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Biochem Biophys Res Commun. 2006 Apr 21;342(4):1152-9. Epub 2006 Feb 20.

Adaptive failure to high-fat diet characterizes steatohepatitis in Alms1 mutant mice.

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John Curtin School of Medical Research, The Australian National University (ANU), Canberra, ACT, Australia.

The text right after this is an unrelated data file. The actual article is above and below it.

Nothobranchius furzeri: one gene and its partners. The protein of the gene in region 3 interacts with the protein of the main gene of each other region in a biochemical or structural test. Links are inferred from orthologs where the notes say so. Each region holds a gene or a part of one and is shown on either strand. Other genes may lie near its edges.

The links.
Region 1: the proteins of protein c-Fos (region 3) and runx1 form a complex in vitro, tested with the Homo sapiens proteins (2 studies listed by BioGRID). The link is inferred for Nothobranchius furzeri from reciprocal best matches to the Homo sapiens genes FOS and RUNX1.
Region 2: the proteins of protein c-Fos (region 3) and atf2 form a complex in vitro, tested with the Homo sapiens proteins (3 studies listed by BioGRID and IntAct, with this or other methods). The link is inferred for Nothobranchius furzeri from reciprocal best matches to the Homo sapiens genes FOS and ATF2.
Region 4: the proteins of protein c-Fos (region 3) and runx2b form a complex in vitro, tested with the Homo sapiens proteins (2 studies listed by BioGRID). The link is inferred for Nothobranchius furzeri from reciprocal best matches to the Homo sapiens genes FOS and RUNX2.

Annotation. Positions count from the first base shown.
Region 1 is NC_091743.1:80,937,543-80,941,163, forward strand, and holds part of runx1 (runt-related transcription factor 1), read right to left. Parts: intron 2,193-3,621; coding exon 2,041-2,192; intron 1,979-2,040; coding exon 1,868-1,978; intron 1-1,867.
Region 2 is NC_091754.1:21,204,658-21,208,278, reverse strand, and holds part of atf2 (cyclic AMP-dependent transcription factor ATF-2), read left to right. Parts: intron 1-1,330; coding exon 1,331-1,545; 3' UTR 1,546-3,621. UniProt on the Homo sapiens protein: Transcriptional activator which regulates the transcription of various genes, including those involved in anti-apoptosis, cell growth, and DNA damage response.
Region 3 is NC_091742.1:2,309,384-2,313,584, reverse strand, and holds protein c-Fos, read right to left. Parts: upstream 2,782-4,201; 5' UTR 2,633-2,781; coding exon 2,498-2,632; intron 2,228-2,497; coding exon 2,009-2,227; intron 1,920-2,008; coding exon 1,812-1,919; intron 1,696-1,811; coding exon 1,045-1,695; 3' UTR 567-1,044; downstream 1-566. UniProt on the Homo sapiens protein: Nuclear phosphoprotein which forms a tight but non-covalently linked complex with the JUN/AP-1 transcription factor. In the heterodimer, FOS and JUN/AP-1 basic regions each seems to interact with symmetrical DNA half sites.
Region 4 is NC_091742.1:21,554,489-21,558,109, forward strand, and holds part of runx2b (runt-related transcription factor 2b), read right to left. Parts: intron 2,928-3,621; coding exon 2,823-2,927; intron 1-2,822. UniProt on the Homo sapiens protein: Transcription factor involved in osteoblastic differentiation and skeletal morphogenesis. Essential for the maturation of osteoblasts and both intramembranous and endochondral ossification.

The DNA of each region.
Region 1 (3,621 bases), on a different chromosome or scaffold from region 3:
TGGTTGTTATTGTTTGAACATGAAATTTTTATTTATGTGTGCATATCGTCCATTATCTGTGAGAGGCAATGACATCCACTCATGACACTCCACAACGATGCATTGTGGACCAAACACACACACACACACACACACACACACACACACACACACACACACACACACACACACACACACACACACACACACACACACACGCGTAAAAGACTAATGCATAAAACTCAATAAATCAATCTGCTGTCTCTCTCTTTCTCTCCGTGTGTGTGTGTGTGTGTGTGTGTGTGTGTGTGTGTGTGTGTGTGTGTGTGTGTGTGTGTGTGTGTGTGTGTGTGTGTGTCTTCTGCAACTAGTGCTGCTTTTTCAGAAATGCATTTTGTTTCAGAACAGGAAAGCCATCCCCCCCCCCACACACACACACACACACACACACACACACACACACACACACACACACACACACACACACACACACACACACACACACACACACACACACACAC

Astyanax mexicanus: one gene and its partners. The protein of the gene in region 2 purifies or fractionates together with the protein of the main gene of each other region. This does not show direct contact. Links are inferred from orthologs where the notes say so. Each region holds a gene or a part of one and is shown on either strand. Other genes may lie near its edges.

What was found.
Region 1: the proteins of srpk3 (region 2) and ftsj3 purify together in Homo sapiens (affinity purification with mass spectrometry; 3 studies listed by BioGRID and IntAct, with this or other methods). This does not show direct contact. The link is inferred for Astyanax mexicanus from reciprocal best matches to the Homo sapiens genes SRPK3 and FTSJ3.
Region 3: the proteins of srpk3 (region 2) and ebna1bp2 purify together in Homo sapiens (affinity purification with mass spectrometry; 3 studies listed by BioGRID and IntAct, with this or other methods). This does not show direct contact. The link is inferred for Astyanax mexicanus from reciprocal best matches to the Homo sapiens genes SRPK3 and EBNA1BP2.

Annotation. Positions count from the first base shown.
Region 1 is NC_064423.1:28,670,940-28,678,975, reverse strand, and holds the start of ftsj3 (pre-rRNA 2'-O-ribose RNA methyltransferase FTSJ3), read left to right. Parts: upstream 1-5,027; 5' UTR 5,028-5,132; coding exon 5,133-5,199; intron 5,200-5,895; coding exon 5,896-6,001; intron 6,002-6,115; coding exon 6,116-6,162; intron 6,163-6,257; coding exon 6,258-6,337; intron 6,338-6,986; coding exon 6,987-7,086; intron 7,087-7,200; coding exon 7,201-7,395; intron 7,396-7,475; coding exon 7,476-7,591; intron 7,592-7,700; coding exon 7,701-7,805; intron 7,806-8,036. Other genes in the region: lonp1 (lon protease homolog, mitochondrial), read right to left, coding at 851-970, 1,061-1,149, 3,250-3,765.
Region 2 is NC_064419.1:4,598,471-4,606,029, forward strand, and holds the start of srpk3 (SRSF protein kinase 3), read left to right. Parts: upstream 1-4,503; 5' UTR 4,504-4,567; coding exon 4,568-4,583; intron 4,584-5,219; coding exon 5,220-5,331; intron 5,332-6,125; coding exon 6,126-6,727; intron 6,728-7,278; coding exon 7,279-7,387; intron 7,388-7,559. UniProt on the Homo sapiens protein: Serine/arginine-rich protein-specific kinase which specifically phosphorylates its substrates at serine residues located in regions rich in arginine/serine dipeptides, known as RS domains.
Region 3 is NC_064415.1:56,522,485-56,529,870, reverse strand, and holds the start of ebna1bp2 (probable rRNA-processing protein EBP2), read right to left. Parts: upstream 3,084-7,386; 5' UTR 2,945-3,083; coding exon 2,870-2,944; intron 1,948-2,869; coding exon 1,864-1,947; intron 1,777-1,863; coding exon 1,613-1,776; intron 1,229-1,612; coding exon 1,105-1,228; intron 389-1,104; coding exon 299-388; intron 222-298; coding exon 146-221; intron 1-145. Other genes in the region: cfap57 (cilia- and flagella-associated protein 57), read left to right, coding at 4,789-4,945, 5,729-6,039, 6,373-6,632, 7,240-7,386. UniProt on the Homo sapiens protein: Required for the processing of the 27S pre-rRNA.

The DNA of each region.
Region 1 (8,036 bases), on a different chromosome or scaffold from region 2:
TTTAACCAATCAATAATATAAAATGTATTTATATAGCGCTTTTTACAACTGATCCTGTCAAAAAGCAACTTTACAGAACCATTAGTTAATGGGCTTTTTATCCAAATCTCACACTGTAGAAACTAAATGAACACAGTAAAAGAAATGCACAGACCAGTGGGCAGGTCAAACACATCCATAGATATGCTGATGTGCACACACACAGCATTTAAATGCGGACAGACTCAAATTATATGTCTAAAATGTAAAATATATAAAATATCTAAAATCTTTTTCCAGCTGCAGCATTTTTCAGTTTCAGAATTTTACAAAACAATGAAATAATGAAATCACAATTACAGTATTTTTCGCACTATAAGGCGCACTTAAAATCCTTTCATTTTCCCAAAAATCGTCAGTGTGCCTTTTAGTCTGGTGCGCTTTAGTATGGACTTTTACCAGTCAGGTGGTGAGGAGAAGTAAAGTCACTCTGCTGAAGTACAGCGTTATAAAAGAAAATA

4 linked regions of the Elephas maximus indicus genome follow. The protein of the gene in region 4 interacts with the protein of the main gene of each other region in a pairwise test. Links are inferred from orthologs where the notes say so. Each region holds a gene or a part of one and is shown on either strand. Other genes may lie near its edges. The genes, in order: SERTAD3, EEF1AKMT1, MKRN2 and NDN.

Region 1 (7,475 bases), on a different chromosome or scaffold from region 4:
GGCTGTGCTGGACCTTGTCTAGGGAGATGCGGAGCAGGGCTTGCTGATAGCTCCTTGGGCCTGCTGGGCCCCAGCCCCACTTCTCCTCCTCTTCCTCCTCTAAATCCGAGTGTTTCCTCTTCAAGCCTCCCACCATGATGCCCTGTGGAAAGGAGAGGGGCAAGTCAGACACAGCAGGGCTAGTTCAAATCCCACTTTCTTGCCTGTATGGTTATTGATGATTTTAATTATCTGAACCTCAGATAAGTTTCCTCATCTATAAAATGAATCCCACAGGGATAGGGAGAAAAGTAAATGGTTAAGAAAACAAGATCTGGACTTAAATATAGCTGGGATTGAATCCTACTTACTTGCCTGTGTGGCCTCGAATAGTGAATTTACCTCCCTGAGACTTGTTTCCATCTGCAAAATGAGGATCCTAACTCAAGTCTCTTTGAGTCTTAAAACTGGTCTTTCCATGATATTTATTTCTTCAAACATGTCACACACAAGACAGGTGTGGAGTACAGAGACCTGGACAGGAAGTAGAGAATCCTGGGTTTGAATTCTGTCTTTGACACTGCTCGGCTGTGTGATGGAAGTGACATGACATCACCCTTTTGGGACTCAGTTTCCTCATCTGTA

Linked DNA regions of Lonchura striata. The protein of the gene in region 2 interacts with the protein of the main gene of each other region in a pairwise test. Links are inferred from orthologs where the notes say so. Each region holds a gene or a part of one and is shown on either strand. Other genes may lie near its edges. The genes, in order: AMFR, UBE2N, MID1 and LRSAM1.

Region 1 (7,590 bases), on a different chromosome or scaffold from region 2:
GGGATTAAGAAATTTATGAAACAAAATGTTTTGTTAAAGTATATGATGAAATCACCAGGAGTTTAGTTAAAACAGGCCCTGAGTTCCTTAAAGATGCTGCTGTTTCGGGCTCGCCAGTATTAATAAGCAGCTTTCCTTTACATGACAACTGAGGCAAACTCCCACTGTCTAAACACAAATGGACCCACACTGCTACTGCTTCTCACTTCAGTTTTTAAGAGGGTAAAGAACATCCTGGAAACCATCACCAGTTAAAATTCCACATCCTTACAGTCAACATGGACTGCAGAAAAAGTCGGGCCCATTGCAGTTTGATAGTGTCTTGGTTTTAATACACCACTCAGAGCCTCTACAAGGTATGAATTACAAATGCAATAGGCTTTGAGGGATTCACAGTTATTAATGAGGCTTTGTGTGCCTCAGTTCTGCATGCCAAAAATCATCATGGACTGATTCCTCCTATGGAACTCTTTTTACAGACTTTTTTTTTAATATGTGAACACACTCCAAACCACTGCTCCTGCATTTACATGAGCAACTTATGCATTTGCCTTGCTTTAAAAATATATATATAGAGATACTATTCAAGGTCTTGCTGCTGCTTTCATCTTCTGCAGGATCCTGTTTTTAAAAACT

The biochemical differences between simple steatosis, a benign liver disease, and non-alcoholic steatohepatitis, which leads to cirrhosis, are unclear. Fat aussie is an obese mouse strain with a truncating mutation (foz) in the Alms1 gene. Chow-fed female foz/foz mice develop obesity, diabetes, and simple steatosis. We fed foz/foz and wildtype mice a high-fat diet. Foz/foz mice developed serum ALT elevation and severe steatohepatitis with hepatocyte ballooning, inflammation, and fibrosis; wildtype mice showed simple steatosis. Biochemical pathways favoring hepatocellular lipid accumulation (fatty acid uptake; lipogenesis) and lipid disposal (fatty acid beta-oxidation; triglyceride egress) were both induced by high-fat feeding in wildtype but not foz/foz mice. The resulting extremely high hepatic triglyceride levels were associated with induction of mitochondrial uncoupling protein-2 and adipocyte-specific fatty acid binding protein-2, but not cytochrome P4502e1 or lipid peroxidation. In this model of metabolic syndrome, transition of steatosis to steatohepatitis was associated with hypoadiponectinemia, a mediator of hepatic fatty acid disposal pathways.

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